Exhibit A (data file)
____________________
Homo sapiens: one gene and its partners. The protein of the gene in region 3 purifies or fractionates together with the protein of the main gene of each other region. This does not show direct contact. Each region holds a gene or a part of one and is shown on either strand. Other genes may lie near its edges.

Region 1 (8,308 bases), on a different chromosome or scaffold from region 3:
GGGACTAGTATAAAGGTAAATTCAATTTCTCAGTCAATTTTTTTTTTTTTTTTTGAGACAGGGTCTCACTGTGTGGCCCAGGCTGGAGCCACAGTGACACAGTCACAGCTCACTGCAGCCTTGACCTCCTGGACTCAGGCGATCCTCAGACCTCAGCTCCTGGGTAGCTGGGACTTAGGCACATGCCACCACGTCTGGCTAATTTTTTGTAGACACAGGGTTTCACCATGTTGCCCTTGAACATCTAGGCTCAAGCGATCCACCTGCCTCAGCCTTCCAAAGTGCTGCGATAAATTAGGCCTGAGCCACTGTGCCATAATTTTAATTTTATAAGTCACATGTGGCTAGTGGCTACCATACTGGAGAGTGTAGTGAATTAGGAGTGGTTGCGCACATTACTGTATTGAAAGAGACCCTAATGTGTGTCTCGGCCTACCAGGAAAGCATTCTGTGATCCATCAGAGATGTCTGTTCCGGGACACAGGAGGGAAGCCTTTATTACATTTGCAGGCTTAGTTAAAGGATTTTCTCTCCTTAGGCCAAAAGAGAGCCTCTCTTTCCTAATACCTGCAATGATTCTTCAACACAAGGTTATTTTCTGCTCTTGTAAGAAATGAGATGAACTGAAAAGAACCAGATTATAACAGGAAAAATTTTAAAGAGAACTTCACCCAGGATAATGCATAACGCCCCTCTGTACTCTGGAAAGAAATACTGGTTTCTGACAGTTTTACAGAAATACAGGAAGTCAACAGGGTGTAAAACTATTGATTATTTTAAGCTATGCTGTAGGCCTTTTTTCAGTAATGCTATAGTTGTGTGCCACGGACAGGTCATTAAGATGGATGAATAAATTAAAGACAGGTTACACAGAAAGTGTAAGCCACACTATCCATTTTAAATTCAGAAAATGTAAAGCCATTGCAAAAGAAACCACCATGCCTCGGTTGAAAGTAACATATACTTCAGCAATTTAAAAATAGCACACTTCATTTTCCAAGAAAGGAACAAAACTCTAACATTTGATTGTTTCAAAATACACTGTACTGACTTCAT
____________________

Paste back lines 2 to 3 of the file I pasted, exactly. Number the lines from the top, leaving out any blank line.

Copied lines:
Region 1 (8,308 bases), on a different chromosome or scaffold from region 3:
GGGACTAGTATAAAGGTAAATTCAATTTCTCAGTCAATTTTTTTTTTTTTTTTTGAGACAGGGTCTCACTGTGTGGCCCAGGCTGGAGCCACAGTGACACAGTCACAGCTCACTGCAGCCTTGACCTCCTGGACTCAGGCGATCCTCAGACCTCAGCTCCTGGGTAGCTGGGACTTAGGCACATGCCACCACGTCTGGCTAATTTTTTGTAGACACAGGGTTTCACCATGTTGCCCTTGAACATCTAGGCTCAAGCGATCCACCTGCCTCAGCCTTCCAAAGTGCTGCGATAAATTAGGCCTGAGCCACTGTGCCATAATTTTAATTTTATAAGTCACATGTGGCTAGTGGCTACCATACTGGAGAGTGTAGTGAATTAGGAGTGGTTGCGCACATTACTGTATTGAAAGAGACCCTAATGTGTGTCTCGGCCTACCAGGAAAGCATTCTGTGATCCATCAGAGATGTCTGTTCCGGGACACAGGAGGGAAGCCTTTATTACATTTGCAGGCTTAGTTAAAGGATTTTCTCTCCTTAGGCCAAAAGAGAGCCTCTCTTTCCTAATACCTGCAATGATTCTTCAACACAAGGTTATTTTCTGCTCTTGTAAGAAATGAGATGAACTGAAAAGAACCAGATTATAACAGGAAAAATTTTAAAGAGAACTTCACCCAGGATAATGCATAACGCCCCTCTGTACTCTGGAAAGAAATACTGGTTTCTGACAGTTTTACAGAAATACAGGAAGTCAACAGGGTGTAAAACTATTGATTATTTTAAGCTATGCTGTAGGCCTTTTTTCAGTAATGCTATAGTTGTGTGCCACGGACAGGTCATTAAGATGGATGAATAAATTAAAGACAGGTTACACAGAAAGTGTAAGCCACACTATCCATTTTAAATTCAGAAAATGTAAAGCCATTGCAAAAGAAACCACCATGCCTCGGTTGAAAGTAACATATACTTCAGCAATTTAAAAATAGCACACTTCATTTTCCAAGAAAGGAACAAAACTCTAACATTTGATTGTTTCAAAATACACTGTACTGACTTCAT